The leader of a Jerusalem cult facing charges of child abuse, Elior Chen, told a rabbinical court yesterday that he is refusing to grant a get, or Jewish divorce, to the mother of his alleged victims. The woman claims that the marriage was illegitimate.
Chen and the woman, M., were taken out of their jail cells and brought before a rabbinical court in Jerusalem for a hearing on the woman’s divorce request.
M., 40, initiated divorce proceedings in the rabbinical court. She is a key figure in the investigation, as she has agreed to testify as a state’s witness against Chen.
Chen and several of his followers allegedly used knives, hammers and other instruments to abuse children as young as 3 and 4 years old in the ultra-Orthodox West Bank settlement of Betar Ilit in February and March 2008.
Chen allegedly hit the children in the head and face and burned their hands as part of a purification ritual. One child sustained permanent brain damage and is in a vegetative state, according to Israeli officials.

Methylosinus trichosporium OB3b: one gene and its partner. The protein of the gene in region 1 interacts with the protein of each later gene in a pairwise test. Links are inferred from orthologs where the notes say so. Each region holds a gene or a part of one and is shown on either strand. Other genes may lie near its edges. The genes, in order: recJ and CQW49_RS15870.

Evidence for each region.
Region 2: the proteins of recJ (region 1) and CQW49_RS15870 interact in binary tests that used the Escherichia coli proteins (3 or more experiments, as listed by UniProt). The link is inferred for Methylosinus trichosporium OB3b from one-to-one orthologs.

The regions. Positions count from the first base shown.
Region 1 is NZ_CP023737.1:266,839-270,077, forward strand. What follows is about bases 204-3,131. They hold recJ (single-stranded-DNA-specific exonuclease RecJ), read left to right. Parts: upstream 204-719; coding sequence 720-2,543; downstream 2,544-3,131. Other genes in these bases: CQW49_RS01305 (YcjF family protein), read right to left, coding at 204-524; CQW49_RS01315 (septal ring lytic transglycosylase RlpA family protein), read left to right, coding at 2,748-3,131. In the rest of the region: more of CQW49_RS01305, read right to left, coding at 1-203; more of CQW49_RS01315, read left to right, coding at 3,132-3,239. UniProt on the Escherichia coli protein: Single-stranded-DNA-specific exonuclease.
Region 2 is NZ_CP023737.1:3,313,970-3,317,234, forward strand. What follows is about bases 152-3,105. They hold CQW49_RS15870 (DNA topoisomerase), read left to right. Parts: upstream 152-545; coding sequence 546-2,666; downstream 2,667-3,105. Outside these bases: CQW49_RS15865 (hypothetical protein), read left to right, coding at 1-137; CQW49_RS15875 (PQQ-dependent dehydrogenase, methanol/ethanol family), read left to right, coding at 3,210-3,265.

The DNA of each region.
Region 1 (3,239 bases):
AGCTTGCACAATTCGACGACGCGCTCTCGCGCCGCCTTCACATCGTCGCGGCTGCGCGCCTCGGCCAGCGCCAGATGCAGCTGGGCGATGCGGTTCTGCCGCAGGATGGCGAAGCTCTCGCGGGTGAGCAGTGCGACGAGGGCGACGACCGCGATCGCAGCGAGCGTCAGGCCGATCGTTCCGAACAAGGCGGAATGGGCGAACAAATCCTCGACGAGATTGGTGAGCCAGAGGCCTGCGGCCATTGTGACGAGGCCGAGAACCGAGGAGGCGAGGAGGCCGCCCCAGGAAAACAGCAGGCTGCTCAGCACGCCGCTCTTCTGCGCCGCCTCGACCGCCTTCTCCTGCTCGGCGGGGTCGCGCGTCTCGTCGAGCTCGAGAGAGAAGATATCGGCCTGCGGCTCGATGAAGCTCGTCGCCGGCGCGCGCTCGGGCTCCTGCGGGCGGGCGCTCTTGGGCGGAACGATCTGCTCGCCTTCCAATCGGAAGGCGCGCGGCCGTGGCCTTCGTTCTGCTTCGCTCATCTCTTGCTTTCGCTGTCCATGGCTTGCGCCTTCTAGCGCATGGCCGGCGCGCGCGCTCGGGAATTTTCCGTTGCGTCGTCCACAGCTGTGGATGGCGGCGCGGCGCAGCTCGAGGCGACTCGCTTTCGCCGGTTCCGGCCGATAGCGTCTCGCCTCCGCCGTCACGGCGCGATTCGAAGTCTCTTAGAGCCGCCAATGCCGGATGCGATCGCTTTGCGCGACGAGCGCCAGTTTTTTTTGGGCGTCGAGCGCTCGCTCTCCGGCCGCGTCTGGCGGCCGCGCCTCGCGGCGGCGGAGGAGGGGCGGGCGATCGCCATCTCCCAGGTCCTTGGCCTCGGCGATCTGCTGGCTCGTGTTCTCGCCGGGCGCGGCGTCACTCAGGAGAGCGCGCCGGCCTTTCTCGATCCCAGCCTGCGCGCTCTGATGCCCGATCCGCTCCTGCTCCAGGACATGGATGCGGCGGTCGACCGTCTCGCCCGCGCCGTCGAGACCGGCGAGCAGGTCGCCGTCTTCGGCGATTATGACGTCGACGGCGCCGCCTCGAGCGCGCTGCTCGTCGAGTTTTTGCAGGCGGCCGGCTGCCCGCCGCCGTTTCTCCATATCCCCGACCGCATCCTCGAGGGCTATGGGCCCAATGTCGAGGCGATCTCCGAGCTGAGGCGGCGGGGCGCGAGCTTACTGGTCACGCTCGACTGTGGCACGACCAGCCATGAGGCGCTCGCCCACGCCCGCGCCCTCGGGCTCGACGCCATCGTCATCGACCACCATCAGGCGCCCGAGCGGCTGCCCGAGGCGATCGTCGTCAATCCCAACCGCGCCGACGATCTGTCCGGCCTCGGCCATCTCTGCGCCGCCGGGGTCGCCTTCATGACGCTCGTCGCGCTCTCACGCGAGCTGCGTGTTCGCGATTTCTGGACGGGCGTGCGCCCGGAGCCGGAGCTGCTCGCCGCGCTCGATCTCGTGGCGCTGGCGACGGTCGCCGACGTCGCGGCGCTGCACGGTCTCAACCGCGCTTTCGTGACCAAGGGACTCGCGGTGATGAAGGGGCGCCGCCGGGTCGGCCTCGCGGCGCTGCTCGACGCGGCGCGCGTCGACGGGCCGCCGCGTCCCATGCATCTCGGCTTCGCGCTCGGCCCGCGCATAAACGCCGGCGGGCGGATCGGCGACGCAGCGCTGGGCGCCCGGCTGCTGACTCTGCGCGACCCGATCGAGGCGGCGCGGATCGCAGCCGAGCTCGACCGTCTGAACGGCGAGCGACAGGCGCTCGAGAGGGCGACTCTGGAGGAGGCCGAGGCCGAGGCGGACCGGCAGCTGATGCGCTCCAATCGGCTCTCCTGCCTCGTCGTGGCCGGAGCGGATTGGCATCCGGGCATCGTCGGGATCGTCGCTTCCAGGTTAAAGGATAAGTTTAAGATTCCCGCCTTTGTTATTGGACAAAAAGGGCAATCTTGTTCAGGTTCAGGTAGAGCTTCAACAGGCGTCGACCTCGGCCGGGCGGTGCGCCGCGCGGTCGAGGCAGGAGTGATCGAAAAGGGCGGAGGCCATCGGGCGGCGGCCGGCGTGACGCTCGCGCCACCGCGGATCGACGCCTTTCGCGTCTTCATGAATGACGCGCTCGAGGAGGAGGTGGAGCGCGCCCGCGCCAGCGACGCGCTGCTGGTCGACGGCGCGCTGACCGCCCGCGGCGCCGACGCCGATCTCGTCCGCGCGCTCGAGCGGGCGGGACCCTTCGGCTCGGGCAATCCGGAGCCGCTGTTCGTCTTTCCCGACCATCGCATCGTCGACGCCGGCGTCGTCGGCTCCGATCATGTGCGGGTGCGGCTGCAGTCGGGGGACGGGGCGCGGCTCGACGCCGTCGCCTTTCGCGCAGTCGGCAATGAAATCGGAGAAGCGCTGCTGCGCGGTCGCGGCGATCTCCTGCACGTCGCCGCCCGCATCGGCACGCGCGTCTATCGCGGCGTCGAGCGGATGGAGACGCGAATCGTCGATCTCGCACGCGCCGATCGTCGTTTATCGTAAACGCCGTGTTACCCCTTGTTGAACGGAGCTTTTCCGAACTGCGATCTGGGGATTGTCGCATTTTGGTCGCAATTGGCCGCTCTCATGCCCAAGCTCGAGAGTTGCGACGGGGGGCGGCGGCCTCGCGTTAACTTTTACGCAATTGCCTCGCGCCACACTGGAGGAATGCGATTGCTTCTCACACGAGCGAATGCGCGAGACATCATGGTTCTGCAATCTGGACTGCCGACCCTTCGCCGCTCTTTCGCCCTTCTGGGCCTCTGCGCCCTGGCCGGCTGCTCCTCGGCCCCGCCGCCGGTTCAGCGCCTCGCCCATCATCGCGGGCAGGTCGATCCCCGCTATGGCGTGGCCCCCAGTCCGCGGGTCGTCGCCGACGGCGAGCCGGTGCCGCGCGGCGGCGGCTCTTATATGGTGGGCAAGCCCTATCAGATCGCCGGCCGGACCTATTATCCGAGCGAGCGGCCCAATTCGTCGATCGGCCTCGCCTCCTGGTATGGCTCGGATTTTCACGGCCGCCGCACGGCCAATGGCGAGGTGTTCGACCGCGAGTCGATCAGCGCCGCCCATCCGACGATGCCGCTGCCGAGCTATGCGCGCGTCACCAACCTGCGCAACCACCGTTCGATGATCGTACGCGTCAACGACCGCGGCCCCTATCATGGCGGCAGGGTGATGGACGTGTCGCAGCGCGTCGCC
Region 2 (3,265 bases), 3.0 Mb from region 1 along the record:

Chen fled to Brazil, but was extradited back to Israel last year.
M. and D., her legal ex-husband and the father of their children, were members of the cult led by Chen.
The ultra-Orthodox community has been abuzz recently over a letter of support for Chen signed by a number of leading rabbis.
Sources close to the rabbis claim that they were unaware of the content of the letter, which praises Chen as a “fair, decent man” with a “pure heart.” An aide to Rabbi Yosef Shalom Elyashiv, the 100-year-old leader of the Lithuanian stream of the Ashkenazi ultra-Orthodox community, said the letter was a “forgery.”
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